Now the EU immigration policy is a big issue for U.K. For example, there has been a sharp increase in the number of immigrants coming to U.K. from other EU countries, including new immigrants from Romania and Bulgaria since EU rules allow any citizen of EU country to live in any other EU country and to enjoy their social services.

Staying in EU also means that U.K. will continue to relinquish national sovereignty (which means when a state has the absolute power to govern itself, make, execute and apply laws and impose and collect taxes). The recent terrorist attacks in France and Belgium by the Middle Eastern descent have also made it an even bigger issue for U.K. to stay in EU.

U.K. is also very unhappy with the some of the EU’s economic policies. Since 2010, the EU has introduced more than 3,500 new laws affecting British business. For example, under a EU proposal, it will introduce a financial transactions tax (FTT) to place a 0.05% tax on trades involving stocks, bonds, foreign currency, and derivatives. This will affect the development of U.K.’s financial industry (which is a backbone of the British economy).  Meanwhile, U.K. has a much stronger economy than other EU countries (except Germany). Unemployment rate is just 5.1%, while other EU countries are still suffering from high unemployment, chronic deflation and weak economic growth. U.K’s Inflation is low and real wages are solid. In fact, U.K. is a free-market economy more similar to that of the United State, while Germany and France are of more socialist capitalism. This is a quite difference in the concept of managing an economy.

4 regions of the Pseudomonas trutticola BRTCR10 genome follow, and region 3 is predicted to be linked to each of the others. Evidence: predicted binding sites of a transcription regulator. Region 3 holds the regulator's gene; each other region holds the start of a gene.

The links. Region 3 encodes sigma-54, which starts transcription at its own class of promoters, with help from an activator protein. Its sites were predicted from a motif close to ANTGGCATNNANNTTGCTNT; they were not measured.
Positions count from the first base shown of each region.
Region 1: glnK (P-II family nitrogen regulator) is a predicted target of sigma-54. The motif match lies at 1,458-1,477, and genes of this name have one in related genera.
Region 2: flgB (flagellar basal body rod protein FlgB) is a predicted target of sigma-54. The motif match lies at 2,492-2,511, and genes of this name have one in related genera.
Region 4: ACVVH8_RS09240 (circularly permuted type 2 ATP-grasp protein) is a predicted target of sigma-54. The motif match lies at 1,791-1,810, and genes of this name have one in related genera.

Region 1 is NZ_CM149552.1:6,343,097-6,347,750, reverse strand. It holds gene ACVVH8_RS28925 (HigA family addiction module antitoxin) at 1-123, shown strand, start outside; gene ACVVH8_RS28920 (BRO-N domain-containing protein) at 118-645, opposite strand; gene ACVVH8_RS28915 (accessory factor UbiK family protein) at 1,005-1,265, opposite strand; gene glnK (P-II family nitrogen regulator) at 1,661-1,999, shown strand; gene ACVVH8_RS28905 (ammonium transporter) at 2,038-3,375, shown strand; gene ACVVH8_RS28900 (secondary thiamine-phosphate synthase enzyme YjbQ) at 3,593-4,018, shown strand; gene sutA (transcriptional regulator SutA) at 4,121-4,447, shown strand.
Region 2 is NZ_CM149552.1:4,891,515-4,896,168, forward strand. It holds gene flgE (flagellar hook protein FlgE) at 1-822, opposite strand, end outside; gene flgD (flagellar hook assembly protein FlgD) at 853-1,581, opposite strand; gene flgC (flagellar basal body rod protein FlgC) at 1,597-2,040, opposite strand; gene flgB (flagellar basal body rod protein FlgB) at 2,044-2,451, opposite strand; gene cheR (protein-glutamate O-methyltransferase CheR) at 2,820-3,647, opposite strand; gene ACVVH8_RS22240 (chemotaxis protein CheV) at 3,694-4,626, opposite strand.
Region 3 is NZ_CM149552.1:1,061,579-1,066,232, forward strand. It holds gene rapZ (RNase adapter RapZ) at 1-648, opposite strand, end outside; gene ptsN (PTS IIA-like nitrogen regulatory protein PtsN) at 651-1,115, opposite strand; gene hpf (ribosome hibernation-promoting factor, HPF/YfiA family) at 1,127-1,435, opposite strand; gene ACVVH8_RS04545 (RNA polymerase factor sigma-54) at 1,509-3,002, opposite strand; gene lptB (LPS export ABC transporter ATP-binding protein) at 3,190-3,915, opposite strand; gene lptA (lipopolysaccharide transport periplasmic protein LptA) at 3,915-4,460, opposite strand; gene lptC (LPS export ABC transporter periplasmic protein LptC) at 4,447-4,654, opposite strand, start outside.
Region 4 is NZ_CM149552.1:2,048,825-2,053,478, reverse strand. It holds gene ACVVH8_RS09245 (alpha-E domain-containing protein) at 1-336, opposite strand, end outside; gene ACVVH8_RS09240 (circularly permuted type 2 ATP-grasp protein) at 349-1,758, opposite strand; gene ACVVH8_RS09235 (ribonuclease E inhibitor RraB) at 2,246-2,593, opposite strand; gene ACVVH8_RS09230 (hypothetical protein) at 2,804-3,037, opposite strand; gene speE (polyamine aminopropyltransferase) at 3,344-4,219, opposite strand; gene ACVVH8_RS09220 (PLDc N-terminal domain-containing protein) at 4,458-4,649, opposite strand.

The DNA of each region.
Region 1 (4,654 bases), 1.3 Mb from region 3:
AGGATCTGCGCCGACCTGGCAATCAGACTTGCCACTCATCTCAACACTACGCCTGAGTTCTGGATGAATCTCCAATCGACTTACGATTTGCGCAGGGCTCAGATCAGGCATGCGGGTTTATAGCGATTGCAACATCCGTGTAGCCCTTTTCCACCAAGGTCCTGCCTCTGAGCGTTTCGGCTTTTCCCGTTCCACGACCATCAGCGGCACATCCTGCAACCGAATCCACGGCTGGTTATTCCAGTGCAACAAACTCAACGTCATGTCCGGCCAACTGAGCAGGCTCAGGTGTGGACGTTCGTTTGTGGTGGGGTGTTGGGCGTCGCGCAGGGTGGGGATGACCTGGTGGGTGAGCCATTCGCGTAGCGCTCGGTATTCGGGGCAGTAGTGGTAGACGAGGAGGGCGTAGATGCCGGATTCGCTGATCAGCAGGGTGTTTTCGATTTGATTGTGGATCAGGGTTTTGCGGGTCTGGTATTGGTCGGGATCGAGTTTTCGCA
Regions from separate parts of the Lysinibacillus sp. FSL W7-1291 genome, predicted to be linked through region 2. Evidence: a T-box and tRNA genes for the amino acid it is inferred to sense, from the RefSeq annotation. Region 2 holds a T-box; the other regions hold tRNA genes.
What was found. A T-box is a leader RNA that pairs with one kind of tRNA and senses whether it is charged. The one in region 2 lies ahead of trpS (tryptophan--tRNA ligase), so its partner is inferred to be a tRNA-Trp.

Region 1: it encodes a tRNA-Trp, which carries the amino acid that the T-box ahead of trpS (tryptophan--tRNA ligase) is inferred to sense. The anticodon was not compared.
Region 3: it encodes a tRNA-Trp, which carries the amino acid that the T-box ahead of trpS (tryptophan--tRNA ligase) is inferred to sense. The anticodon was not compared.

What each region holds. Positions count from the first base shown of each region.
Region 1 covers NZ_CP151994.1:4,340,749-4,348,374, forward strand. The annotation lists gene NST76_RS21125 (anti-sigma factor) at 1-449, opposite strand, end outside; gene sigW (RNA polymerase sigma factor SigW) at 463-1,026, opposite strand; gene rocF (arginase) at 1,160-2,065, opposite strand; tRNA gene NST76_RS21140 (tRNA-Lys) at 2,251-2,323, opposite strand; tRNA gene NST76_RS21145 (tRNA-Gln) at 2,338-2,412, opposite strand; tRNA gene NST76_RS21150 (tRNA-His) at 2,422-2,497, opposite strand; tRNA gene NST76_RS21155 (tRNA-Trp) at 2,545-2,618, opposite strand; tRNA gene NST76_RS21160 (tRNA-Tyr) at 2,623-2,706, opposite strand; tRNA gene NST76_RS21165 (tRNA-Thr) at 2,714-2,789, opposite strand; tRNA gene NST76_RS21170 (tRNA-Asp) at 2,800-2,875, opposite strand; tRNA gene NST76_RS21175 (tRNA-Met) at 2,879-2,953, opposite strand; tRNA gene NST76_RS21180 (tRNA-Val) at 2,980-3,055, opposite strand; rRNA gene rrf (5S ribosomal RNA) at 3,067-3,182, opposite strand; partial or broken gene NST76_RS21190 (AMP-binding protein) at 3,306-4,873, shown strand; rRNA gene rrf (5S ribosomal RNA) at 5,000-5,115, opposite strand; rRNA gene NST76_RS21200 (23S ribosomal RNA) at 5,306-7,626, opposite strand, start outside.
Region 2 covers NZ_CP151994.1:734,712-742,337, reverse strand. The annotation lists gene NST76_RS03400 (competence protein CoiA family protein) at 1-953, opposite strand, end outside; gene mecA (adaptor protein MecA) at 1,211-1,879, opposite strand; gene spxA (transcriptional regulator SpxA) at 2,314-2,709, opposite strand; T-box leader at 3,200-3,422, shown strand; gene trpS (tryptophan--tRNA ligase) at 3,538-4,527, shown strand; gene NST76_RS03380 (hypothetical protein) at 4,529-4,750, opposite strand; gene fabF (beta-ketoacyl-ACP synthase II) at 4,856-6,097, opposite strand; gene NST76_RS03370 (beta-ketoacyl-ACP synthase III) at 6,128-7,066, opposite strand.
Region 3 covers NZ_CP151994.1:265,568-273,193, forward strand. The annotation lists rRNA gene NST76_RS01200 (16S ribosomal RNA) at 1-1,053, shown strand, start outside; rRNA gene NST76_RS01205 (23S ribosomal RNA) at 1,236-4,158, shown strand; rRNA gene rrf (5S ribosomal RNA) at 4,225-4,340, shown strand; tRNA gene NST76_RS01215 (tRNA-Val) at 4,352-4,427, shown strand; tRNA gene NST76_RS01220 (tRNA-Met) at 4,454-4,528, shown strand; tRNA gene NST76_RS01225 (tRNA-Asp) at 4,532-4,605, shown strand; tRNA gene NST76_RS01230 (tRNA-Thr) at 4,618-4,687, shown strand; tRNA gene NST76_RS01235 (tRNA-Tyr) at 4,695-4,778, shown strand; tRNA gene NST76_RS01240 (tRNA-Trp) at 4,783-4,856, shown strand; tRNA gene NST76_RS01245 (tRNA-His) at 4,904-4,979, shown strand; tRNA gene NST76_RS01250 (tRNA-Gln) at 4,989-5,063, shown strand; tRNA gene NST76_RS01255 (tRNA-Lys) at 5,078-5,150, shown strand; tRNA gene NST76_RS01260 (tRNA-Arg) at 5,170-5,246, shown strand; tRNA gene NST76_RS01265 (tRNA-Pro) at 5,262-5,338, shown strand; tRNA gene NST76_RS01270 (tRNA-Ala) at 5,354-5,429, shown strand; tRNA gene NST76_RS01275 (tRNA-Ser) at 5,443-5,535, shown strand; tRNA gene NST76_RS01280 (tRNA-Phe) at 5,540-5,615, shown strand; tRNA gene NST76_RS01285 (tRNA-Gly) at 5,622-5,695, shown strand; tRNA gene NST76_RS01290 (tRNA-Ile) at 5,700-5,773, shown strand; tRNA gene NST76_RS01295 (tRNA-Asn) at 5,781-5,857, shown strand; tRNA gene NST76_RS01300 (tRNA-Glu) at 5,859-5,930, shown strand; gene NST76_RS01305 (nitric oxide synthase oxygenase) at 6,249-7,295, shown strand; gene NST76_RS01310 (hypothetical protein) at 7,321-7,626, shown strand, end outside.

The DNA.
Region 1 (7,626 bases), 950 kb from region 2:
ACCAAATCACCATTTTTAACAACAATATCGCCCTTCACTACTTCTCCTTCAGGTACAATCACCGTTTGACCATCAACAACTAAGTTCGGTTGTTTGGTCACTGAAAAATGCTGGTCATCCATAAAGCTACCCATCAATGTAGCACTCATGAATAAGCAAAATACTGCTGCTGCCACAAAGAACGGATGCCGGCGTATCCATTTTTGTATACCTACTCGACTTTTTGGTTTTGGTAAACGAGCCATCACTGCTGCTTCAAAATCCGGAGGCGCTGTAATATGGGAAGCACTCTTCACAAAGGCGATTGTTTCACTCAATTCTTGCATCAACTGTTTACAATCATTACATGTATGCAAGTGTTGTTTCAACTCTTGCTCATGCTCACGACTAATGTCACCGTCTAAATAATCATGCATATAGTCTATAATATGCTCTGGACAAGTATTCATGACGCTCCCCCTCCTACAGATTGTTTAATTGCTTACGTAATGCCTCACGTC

However, if U.K. leaves EU, it will increase the fears that the Brexit may lead to the breakup of the 28-nation economic bloc, thus bringing an end to the euro. As for the U.K., the Brexit would create a period of political and economic uncertainty because it will reduce U.K.’s access to the huge European market, weaken London’s status as the world’s top financial center, and increase the risks of capital outflow and losing Scotland which will join the EU (this will be another fissure for the U.K. economy). Leaving the EU will require U.K. to renegotiate trade agreements with each EU country and a host of other issues.

If U.K. leaves the EU, the U.S. big banks will also suffer income losses.  The Brexit will pose an immediate pressure on U.S. big banks which will have to move their operations out of U.K. to other countries that are more connected to the EU. The Brexit would definitely hurt the income of the five biggest U.S. banks. Meanwhile, they earn about a total of $27 billion USD per year in U.K. For example, JPMorgan’s annual income from U.K. is about $8 billion USD a year, which are much more than it can make in Germany ($92 million USD) and France ($42 million USD).

The relocations of these U.S. big banks would hurt U.K.’s finances directly and her status as the world’s top financial center. It is estimated that Britain could lose as many as 400,000 service-industry jobs in the next two years after leaving the EU. Now workers in the banking sector contribute more than 7 percent of the U.K.’s tax rate take from wages. The Brexit will definitely benefit other financial centers, particularly New York, which could gain a competitive edge if the international financial institutions leave London.